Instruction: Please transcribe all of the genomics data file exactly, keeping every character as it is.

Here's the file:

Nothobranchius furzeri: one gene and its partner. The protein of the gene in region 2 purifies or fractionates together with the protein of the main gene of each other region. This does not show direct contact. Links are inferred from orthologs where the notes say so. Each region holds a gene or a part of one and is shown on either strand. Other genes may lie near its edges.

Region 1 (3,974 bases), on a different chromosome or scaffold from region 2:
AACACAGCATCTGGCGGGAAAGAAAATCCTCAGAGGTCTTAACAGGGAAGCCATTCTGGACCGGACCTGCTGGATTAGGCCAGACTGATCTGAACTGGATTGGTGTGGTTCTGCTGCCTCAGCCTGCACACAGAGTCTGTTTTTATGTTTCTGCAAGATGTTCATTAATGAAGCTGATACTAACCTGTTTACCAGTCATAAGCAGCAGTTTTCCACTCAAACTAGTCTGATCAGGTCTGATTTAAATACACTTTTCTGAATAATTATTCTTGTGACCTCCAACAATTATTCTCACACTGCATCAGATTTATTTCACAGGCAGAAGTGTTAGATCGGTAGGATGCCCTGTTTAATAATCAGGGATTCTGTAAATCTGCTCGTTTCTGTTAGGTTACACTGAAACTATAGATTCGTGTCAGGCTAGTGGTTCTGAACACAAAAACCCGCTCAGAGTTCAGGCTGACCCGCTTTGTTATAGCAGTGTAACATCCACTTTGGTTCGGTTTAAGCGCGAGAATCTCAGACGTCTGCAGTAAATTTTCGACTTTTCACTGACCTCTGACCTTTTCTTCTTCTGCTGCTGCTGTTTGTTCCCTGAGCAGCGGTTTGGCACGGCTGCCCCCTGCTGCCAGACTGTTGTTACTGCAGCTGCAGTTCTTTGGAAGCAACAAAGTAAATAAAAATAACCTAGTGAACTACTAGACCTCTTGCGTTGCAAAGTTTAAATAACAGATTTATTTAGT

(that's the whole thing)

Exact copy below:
Nothobranchius furzeri: one gene and its partner. The protein of the gene in region 2 purifies or fractionates together with the protein of the main gene of each other region. This does not show direct contact. Links are inferred from orthologs where the notes say so. Each region holds a gene or a part of one and is shown on either strand. Other genes may lie near its edges.

Region 1 (3,974 bases), on a different chromosome or scaffold from region 2:
AACACAGCATCTGGCGGGAAAGAAAATCCTCAGAGGTCTTAACAGGGAAGCCATTCTGGACCGGACCTGCTGGATTAGGCCAGACTGATCTGAACTGGATTGGTGTGGTTCTGCTGCCTCAGCCTGCACACAGAGTCTGTTTTTATGTTTCTGCAAGATGTTCATTAATGAAGCTGATACTAACCTGTTTACCAGTCATAAGCAGCAGTTTTCCACTCAAACTAGTCTGATCAGGTCTGATTTAAATACACTTTTCTGAATAATTATTCTTGTGACCTCCAACAATTATTCTCACACTGCATCAGATTTATTTCACAGGCAGAAGTGTTAGATCGGTAGGATGCCCTGTTTAATAATCAGGGATTCTGTAAATCTGCTCGTTTCTGTTAGGTTACACTGAAACTATAGATTCGTGTCAGGCTAGTGGTTCTGAACACAAAAACCCGCTCAGAGTTCAGGCTGACCCGCTTTGTTATAGCAGTGTAACATCCACTTTGGTTCGGTTTAAGCGCGAGAATCTCAGACGTCTGCAGTAAATTTTCGACTTTTCACTGACCTCTGACCTTTTCTTCTTCTGCTGCTGCTGTTTGTTCCCTGAGCAGCGGTTTGGCACGGCTGCCCCCTGCTGCCAGACTGTTGTTACTGCAGCTGCAGTTCTTTGGAAGCAACAAAGTAAATAAAAATAACCTAGTGAACTACTAGACCTCTTGCGTTGCAAAGTTTAAATAACAGATTTATTTAGT